Close sidebar

IATA attacks Australia’s ‘repressive’ ban on citizens leaving

written by Adam Thorn | June 22, 2021
A Singapore Airlines A350-900, 9V-SHG msn 309, as shot by Victor Pody
A Singapore Airlines A350-900, 9V-SHG msn 309, as shot by Victor Pody

The head of world aviation’s biggest trade association, IATA, has attacked Australia’s “repressive” stance of shutting its international borders and not allowing citizens to leave.

“I find it incredible that people are satisfied or tolerating the situation where they’re locked in and not allowed to travel,” said the organisation’s chief executive, Willie Walsh.

Walsh’s comments on borders are arguably the most significant from a senior global industry figure since the start of the COVID crisis last year.

Advertisement
Advertisement

It comes after last month’s federal budget hinted Australia won’t fully reopen to the world until the middle of 2022, forcing Qantas to push back its plan to restart long-haul flights from 31 October to December.

Speaking to The Australian, the head of the International Air Transport Association is reported to have said the crisis is no longer a pandemic but a “crisis of government restrictions” and the decision to delay opening was “really excessive”.

He added it was “bizarre” that citizens were accepting the measures due to Australians love of travelling and experiencing other countries.

“The research we’ve done at IATA is that people remain tolerant [of restrictions] but they’re beginning to get impatient, they’re beginning to sort of say, ‘It’s unfair to prevent me from seeing my family,’” he said.

PROMOTED CONTENT

“I think that is repressive, given the vaccination rollout and the other mitigating actions you could put in place. I believe we are at a pivotal moment and the signs to me are positive for change, but Australia does seem to be taking a very, very risk-averse approach to me and that does surprise me.”

It comes after World of Aviation this month reported how IATA called on governments to drop quarantine requirements for vaccinated countries, and to many passengers who have received a negative COVID test pre-flight.

The organisation said nations must shift to making “data-driven decisions” and referred to research suggesting those who test negative are incredibly unlikely to spread the disease.

“Many governments continue to require universal quarantine — either hotel-managed or self-managed. This impedes the freedom of movement, discourages international travel and destroys employment in the travel and tourism sector,” said IATA in a statement.

It also follows the industry body representing international airlines in Australia criticising what it says is the country’s absence of a “known plan” for reopening the borders.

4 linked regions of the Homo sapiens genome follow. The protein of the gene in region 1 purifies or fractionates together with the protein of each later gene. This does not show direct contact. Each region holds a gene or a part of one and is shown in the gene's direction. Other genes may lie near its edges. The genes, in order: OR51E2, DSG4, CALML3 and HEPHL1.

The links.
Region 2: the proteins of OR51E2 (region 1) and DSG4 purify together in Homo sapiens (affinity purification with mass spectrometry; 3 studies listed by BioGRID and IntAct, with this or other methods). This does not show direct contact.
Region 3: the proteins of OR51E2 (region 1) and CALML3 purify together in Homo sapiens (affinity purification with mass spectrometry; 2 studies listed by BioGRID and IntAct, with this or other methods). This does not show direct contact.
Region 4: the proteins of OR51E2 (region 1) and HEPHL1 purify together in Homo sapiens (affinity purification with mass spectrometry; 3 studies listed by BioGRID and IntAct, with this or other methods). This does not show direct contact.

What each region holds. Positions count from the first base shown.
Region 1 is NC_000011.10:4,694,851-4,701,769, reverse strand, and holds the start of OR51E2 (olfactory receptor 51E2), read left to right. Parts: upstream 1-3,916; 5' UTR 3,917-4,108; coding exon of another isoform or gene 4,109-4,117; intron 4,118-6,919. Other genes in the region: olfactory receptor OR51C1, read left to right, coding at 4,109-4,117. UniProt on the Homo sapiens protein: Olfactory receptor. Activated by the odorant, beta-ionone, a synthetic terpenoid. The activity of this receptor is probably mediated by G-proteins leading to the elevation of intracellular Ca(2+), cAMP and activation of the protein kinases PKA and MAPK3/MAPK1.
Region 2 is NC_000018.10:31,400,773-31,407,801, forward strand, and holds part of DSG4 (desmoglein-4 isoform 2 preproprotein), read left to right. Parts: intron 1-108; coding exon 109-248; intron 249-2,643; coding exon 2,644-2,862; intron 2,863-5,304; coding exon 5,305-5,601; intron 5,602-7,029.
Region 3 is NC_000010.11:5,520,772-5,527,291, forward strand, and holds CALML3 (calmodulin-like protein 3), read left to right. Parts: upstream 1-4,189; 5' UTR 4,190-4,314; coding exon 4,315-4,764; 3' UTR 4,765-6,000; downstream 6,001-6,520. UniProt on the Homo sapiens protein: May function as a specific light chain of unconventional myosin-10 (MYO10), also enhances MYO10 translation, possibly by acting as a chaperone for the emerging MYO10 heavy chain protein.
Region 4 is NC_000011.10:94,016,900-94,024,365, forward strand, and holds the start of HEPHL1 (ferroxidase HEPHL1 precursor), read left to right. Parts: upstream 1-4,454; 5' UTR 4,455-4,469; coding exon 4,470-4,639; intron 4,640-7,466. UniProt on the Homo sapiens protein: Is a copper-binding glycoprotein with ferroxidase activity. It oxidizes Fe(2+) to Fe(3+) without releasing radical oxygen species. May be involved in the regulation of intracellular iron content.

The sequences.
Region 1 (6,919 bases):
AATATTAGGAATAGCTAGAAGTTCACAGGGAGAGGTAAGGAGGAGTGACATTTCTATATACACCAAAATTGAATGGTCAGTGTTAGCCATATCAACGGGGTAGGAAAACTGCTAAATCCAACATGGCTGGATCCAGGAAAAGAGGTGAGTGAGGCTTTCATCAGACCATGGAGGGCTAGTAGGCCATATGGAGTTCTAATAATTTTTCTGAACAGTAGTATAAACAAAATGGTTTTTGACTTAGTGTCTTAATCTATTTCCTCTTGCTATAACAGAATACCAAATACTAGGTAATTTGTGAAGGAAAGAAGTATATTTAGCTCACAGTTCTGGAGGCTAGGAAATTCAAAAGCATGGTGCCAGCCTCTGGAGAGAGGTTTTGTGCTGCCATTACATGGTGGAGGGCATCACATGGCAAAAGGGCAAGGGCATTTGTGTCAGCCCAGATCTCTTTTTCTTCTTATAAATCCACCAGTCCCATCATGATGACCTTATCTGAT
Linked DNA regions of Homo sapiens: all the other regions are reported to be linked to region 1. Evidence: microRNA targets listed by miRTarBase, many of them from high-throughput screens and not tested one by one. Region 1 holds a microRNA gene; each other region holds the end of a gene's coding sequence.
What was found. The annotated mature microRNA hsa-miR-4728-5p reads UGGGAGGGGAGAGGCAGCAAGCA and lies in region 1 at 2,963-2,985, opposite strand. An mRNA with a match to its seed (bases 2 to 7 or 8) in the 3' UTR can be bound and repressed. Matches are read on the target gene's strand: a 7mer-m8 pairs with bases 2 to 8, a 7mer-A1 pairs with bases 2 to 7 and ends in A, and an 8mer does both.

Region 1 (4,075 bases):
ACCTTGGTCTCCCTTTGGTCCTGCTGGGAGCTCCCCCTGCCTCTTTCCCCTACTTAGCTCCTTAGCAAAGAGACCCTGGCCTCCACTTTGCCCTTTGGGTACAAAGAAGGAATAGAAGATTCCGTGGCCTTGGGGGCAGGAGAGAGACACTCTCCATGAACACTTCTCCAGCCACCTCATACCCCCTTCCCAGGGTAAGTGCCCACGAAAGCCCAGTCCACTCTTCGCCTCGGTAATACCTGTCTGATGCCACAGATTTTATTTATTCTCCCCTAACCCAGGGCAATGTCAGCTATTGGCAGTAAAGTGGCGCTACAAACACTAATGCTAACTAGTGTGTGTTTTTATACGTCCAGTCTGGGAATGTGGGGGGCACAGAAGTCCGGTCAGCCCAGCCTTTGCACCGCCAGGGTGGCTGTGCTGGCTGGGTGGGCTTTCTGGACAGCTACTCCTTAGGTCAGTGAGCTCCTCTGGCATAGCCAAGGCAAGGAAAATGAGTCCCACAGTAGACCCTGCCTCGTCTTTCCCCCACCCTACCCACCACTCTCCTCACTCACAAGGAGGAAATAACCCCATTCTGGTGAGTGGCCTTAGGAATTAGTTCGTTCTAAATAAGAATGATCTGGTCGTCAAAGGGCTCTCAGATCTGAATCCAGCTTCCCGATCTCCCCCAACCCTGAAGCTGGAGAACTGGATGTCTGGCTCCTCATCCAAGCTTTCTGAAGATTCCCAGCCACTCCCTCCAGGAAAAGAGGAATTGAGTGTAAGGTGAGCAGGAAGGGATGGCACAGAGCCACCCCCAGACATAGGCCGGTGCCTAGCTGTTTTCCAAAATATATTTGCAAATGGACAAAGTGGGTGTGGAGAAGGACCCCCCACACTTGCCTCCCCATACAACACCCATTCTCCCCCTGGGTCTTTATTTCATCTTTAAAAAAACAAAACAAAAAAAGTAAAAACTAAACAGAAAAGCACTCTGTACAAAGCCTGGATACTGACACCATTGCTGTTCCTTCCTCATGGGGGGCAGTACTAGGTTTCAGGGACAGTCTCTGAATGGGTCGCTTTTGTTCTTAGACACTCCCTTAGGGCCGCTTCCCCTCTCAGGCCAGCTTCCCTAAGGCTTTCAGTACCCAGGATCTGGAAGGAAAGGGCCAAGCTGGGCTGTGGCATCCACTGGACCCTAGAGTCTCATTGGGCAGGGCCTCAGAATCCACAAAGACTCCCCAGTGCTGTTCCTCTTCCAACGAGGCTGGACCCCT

The Board of Airline Representatives of Australia (BARA) suggested the debate must shift to how much “risk” the country is willing to accept when restrictions end, which it said is “far more useful” than a binary argument of open or closed.

Over the weekend, Prime Minister Scott Morrison said Australia’s international border restrictions are likely to be eased via a Europe-style traffic light system that will first be trialled on overseas students.

However, the PM also said any large-scale opening would not happen until the country has a better idea of the spread of variants of COVID-19 and their effectiveness with vaccines.

“The jury is out on that and it will be a while, I think, before the epidemiologists can have greater clarity on that. We have to be ­patient for the evidence and the science,” PM Morrison said.

The federal government’s continued downplaying of any immediate opening to international borders comes days after yet another shift in policy to now prioritise administering the Pfizer vaccine to under 60s rather than the Oxford vaccine that the country has in far greater supply. The British-created jab has been linked to blood clots in a very small number of recipients.

Currently, only Australian citizens, permanent residents and a limited number of skilled visa holders are allowed to enter Australia.

Those who do enter are subject to a mandatory 14-day quarantine period, for which they have to pay up to $3,000.

While numbers fluctuate, NSW is currently taking the vast bulk of returned citizens, with Sydney quarantine hotels now accepting 3,000 entrants per week. The next highest is Queensland, taking 1,000.

Fly into Spring with Australian Aviation’s latest print edition. Starting from $49.95 a year, you can read comprehensive coverage on all sectors of the industry to keep you in the loop. Get your hands on the subscription today. Subscribe now at australianaviation.com.au.